Set your sprouter anywhere out of direct sunlight and at room temperature (21°C/70°F is optimal) between rinses. Rinse and drain again every 8 to 12 hours for 3 days.

Note: Brassicas tend to float. Try to sink those that do by knocking them down with your fingers. Most of those floating seeds will sink during the hours they are soaking.


Greening:

On the fourth day if you've been keeping them away from light, move them into some light. Avoid direct sun as it can cook your sprouts. Indirect sunlight is best, but you will be amazed at how little light sprouts require to green up.
Continue to rinse and drain every 8 to 12 hours.
This is where your sprouts do their growing. Your sprouts will be done during day 5 or 6.The majority will have open leaves which will be green if you exposed them to light.

These wonderful little Brassica plants have a unique root structure. Brassicas will show microscopic roots starting around day 3. They are called root hairs and are most visible just before rinsing when the sprouts are at their driest. When you rinse the root hairs will collapse back against the main root. Many people make the mistake of thinking these root hairs are mold, but they are not


De-Hull:

Before your final Rinse remove the seed hulls. Brassica sprout hulls are quite large (relative to the seed and sprout) and they hold a lot of water (which can dramatically lessen the shelf life of your sprouts), so we remove them

Transfer the sprouts to a big (at least 3 to 4 times the volume of your sprouter) pot or bowl, fill with cool water, loosen the sprout mass and agitate with your hand. Skim the hulls off the surface. Return the sprouts to your sprouter for their rinse and drain. Your sprouts are done 8 to 12 hours after your final rinse.


Harvest:

After the de-hulling and the final rinse, drain very thoroughly and let the sprouts dry a little. If we minimize the surface moisture of the sprouts they store much better in refrigeration, so either let them sit for 8 to 12 hours or use a salad spinner to dry the sprouts after their final rinse and skip the final 8 to12 hour wait, instead going directly to refrigeration.


Refrigerate:

Transfer the sprout crop to a glass container or the sealed container of your choice.

Wheatgrass - (see more: Wheatgrass ) is the young grass grown from wheat. It's use dates back to biblical times and is mentioned often in the "Dead Sea Scrolls". One of the best sources of chlorophyll and pure sunlight energy. Wheatgrass is grown on soil in trays, cut and juiced when mature. It is one of the greatest known sprouts for detoxing the body and purifying the liver.


       

Fenugreek sprouts


Are a wonderful aromatic sprout, which has the scent similar to that of maple syrup. It's seeds are used as a popular spice in Indian food. Fenugreek sprouts aid in digestion and is noted for it's lymph cleansing qualities and benefits to female breast health. Fenugreek – Tall and bitter, prefers cool temperatures. Mix with milder sprouts to tone it down, ready in 9 days.

What is fenugreek? Fenugreek sprouts and leaves come from a small seed that can be ground down and used as a spice. It is native to the Middle East and a common seasoning added to curries in East Indian cuisine.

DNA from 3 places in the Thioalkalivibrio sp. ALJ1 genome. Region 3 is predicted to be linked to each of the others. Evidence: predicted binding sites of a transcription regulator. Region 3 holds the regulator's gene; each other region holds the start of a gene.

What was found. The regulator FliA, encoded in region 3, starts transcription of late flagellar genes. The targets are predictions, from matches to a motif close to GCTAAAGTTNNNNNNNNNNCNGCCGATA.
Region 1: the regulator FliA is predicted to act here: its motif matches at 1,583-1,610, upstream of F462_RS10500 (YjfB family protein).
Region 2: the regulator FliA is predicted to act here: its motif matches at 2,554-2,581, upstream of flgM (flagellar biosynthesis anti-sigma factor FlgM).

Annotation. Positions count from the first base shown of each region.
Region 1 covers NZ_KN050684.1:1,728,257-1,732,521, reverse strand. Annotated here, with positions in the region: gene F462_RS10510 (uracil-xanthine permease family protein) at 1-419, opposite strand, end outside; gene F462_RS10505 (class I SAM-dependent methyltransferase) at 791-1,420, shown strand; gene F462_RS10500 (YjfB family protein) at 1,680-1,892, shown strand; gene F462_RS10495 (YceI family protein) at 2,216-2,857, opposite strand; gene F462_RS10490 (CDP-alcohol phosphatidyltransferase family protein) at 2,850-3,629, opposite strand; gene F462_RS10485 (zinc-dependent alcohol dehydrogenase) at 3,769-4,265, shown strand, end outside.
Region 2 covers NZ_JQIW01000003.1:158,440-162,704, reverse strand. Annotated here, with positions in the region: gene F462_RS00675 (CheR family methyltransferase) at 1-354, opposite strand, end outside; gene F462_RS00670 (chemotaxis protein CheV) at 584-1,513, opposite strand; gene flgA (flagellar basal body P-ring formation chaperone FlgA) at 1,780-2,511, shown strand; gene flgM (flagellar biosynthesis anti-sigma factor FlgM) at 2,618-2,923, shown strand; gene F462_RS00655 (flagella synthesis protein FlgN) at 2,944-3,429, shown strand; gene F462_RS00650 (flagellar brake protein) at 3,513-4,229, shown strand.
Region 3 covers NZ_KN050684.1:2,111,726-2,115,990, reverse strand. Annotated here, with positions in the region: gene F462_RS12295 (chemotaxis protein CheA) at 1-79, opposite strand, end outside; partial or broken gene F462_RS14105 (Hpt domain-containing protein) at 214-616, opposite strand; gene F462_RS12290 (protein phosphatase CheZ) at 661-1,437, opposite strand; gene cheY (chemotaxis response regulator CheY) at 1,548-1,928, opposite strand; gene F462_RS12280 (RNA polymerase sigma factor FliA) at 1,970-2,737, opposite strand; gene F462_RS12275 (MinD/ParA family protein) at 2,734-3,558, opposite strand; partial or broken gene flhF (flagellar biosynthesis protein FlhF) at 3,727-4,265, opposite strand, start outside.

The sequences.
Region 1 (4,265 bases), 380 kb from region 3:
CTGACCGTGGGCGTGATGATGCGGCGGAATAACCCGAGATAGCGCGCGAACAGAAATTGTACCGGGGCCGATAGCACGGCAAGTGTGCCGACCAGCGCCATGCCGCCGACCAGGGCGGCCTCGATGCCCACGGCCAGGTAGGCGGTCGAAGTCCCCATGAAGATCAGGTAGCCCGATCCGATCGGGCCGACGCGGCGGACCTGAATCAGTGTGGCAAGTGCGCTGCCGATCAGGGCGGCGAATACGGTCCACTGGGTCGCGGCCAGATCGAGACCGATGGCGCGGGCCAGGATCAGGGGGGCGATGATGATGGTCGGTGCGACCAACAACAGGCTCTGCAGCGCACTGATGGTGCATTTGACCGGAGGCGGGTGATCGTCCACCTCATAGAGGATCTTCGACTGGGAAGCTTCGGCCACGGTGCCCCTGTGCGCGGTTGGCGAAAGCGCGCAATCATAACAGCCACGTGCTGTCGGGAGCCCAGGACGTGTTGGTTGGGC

If you are new to sprouting you may not be familiar with this popular seed that can also be sprouted as a super sprout with many beneficial health attributes. In fact, it is right up there with broccoli sprouts when it comes to the most medicinal sprout seed.

Fenugreek is actually not a seed but a legume and is part of the Facacae family. It is a wonderful tasting sprout that is slightly spicy and bitter with a strong smelling aroma, much like that of maple syrup. Interestingly enough, fenugreek is actually used in the commercial food industry to create an artificially flavored maple taste.

Fenugreek is a great sprout to make if you are just learning how to sprout because they are relatively easy to grow, like mung bean sprouts, and can take about 3 days until they are ready to eat. It depends how you like them though. Some people prefer to eat them just after the sprout pops from the seed, but I will discuss more on that at the end of this page.

 

      What is Fenugreek Good For?

  • Eliminating excess mucus from the body
  • Maintaining breast health
  • Reducing inflammation
  • Detoxifying the lymph and blood
  • Increasing testosterone, beneficial for counteracting excess estrogen's
  • Increasing hair growth
  • Supporting milk production when breast feeding
  • Reducing weight
  • Breast enlargement
  • Digestive ailments, like IBS and ulcers
  • Menopausal aid for hot flashes
  • Naturally lowers cholesterol
  • Stabilizes blood sugar

Fenugreek Sprouts for Women's Health:


Fenugreek and its sprouts are particularly good for women in many regards. For one, they are an exceptional sprout for breast health. They are known to be extremely beneficial for lactating women who are breastfeeding because they improve the production of breast milk. In addition, fenugreek is said increase breast size with stories going way back in traditional folklore. As the age old poem goes:

"A gorgeous sprout does fenugreek grow.
Soak it - then sprout it. It is bitter though.
New fame has it these days - with women - no jest,